Sergio Garcia made two things clear Saturday after his third round at the U.S. Open:
He stands by Twitter comments he made about Chambers Bay’s greens being unfit to host an event of this magnitude, and says those comments were not meant as criticism but to spark change.
“Don’t get me wrong,” Garcia said after a round of even-par 70, “I think there’s three or four (holes) that are great.”
He commended the beauty of holes 7, 10 and 13, which feature fescue grass.
But Garcia said the only remedy for the Chambers Bay greens is to have all 18 holes redone with either all fescue grass or all poa grass.
“The problem is when you have different types of grass, they all grow differently, and they’re very uneven,” he said. “It was a statement (on Twitter) to make sure the USGA doesn’t allow this to happen to one of the best tournaments we have all year.
“The majors deserve to be in a great shape,” Garcia continued. “Unfortunately, that didn’t happen this week. The U.S. Open deserves better.”
On Friday, Garcia tweeted, “I think a championship of the caliber of @USOpengolf deserves better quality green surfaces than we have this week but maybe I’m wrong!”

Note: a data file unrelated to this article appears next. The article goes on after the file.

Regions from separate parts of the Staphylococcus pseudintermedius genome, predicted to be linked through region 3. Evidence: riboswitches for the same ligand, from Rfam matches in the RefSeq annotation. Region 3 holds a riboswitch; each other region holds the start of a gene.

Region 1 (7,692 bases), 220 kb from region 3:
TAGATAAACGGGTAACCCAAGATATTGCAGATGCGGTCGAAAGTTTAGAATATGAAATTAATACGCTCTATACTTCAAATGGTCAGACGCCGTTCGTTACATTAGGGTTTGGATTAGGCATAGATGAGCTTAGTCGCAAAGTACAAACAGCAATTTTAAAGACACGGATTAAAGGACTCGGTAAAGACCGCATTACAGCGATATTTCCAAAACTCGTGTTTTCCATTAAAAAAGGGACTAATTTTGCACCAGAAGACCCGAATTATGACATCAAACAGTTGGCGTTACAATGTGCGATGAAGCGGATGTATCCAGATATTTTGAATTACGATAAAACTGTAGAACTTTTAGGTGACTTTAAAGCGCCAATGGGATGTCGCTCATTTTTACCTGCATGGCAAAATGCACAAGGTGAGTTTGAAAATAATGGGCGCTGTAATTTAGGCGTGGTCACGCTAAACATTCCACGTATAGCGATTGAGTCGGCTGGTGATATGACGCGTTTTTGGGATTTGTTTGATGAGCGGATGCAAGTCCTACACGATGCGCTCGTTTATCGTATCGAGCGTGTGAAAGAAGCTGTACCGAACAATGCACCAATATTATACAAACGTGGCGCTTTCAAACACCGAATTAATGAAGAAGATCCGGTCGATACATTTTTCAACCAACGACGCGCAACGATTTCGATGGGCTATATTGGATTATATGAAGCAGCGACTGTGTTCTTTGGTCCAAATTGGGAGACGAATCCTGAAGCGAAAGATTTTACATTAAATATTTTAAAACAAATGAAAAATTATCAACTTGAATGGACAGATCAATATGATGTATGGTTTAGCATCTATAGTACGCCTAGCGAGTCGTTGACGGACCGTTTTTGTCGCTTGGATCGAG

The Spaniard wasn’t the only golfer to speak out about the greens. Henrik Stenson, after his second round Friday, said the greens felt “like putting on broccoli.”
Some players, including Ian Poulter, were critical of the Chambers Bay course before the championship began. But scrutiny of the greens increased after some of the world’s best golfers began playing on them.
Garcia didn’t say that future U.S. Opens or PGA championships shouldn’t be played at Chambers Bay. He said he liked the course’s setup, the challenges of the tee boxes and the crowds.
But the greens were not up to par, he contended.
“It doesn’t feel right,” Garcia said.